It's already dramatically changed the retail landscape and made a splash in the tablet market with its Kindle Fire line. Now Amazon (NASDAQ:AMZN) will also take on the crowded smartphone market.
Wall Street Journal reported yesterday that the online retailer has been showing prototypes of a phone to developers in San Francisco and Seattle recently, the paper cited anonymous sources as saying. The phone will allegedly come with a screen capable of displaying seemingly 3-D images without special glasses, the Journal said.
The phone will, according to the paper, be announced in July and released in September.
Other details of the phone have not been released nor has Amazon commented. Still, one would assume Amazon would either make a deal with one of the major phone companies for network access or would sell the phone through one or multiple carriers.
Similarly no operating system has been announced, but given that Kindle Fire and the new Fire TV set-top box run on a modified version of Google's (NASDAQ:GOOG) Android, it seems safe to assume that Amazon will use the OS on its phone.
Amazon is entering a crowded space
The smartphone market is crowded with Samsung's (NASDAQOTH:SSNLF) Android phones and Apple's (NASDAQ:AAPL) iPhone dominating. There are, of course, a lot of other players making Android phones, Microsoft (NASDAQ:MSFT) attempting to win share for it Windows 8 phones, and BlackBerry (NASDAQ: BBRY) struggling (and mostly failing) to stay relevant.
Overall Android dominates as far as operating systems go but that's a bit of a skewed stat as Apple does not license its OS so all phones running iOS are Apple products.
If the phone rumors are true -- Amazon will be entering a very crowded space that has become a relatively mature marketplace. Market research firm IDC expects worldwide smartphone shipment growth to slow significantly over the next few years. For 2014, IDC expects 19.3% growth over 2013 and further predicts that growth will drop to single digits by 2017, Statista.com reported.
Still, as Amazon showed with its tablet and set-top box, the company is not afraid of entering a crowded field. And while it does not release the number of registered users shopping on its site, Amazon has admitted it has over 20 million subscribers to its Prime service (which offers free delivery among other benefits for $99 a year). That's a huge pool of dedicated users tied into the Amazon ecosystem who are low-hanging fruit that Amazon can market to for little or no cost.
People are willing to switch phones
While Apple customers are incredibly loyal and over half of Samsung customers are unlikely to switch phones, there is still a lot of movement among smartphone customers. Amazon does not need to woo every smartphone user, it just needs to carve out a chunk of them. As you can from the chart below loyalties are not absolute.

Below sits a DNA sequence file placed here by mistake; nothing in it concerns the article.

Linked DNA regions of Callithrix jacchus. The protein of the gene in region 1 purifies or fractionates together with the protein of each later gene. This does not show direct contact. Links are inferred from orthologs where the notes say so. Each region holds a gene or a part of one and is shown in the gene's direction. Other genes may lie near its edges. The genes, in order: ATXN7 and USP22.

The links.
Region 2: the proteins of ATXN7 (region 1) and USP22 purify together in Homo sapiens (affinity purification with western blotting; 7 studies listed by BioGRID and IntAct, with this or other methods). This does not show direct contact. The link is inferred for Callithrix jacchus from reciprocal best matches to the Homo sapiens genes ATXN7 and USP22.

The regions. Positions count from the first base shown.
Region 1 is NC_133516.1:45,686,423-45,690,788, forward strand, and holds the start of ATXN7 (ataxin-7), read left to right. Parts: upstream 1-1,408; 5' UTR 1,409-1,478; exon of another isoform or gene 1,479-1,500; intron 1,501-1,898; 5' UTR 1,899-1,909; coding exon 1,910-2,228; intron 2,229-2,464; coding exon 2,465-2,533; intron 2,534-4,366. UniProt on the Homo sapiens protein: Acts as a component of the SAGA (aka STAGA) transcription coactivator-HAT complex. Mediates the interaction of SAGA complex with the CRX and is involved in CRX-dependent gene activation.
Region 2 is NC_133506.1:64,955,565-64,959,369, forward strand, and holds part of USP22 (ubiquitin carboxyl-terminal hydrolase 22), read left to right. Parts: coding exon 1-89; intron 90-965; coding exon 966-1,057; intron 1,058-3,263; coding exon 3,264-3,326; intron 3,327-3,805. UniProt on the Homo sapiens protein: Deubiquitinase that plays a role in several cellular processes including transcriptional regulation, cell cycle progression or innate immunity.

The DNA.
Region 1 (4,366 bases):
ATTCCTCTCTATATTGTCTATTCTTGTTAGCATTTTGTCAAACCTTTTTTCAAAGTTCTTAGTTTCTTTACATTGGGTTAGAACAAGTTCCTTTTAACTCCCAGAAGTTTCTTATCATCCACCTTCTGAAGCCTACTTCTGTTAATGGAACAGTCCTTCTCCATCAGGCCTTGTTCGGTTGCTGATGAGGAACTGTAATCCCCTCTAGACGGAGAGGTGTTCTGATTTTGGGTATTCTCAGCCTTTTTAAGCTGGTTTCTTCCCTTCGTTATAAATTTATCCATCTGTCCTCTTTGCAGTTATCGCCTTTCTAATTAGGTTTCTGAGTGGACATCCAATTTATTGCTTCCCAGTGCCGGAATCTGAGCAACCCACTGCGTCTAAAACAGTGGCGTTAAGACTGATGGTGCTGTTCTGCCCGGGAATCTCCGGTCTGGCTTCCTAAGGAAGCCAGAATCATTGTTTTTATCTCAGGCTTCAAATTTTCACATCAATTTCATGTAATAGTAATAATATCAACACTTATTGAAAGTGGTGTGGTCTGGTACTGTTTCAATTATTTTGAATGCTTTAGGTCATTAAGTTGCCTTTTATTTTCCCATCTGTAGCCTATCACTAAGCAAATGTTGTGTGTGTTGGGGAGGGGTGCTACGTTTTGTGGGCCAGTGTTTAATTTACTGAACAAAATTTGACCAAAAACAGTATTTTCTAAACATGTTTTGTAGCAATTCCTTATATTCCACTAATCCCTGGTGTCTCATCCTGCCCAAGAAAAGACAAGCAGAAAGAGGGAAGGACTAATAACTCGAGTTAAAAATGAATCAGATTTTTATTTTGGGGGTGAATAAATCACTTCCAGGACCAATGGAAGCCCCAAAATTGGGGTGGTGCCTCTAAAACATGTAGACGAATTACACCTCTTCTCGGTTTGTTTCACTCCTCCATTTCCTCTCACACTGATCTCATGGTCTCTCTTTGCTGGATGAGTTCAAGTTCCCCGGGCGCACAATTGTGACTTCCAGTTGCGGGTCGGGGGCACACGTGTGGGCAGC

Price is a huge factor
Amazon CEO Jeff Bezos has not commented on the latest phone rumors but he did tell USA Today in an interview last year that any future Amazon phone would not be free. While the company may not give the phone away, price is a major deciding factor for consumer when it comes to buying a phone as the chart below shows.
Amazon won market share in the tablet space by pricing its initial Kindle Fire at $199, making it an instant rival to pricier iPads, which had long dominated the market. Subsequent Kindle Fire models were also priced well below comparable Apple devices and the company likely loses money on the hardware sale in order to make money selling content and apps. There is no reason to believe Amazon would not do the same if it enters the phone market.
Amazon could theoretically offer a phone below $200 without a contract that would be free if subsidized by a service provider.
Amazon usually succeeds
Amazon is especially cagey about how many Kindle Fire Tablets it has sold, but Chad Bartley of Pacific Crest Securities told MarketWatch he estimates that Amazon sold 3.6 million Kindle Fires in 2011, 11.8 million in 2012, and 10.5 million in 2013, predicting sales would climb back to 11 million in 2014.
That may not be quite the market domination Amazon wanted when it launched the Fire but it's an unqualified success that the company could surpass in the smartphone market. Amazon has a loyal customer base that will appreciate a phone that ties into the familiar Amazon buying experience.
It's almost surprising to hear that the company is developing a 3D phone when it probably would have done fine following the Kindle Fire model of creating a pretty good version of what is already out there for a better price. If Amazon delivers a technology breakthrough in addition to a good phone, the ceiling is even higher. But as long as it releases a decent smartphone that compares well to iPhones and high-end Android phones the company should be able to break into the market and make a splash.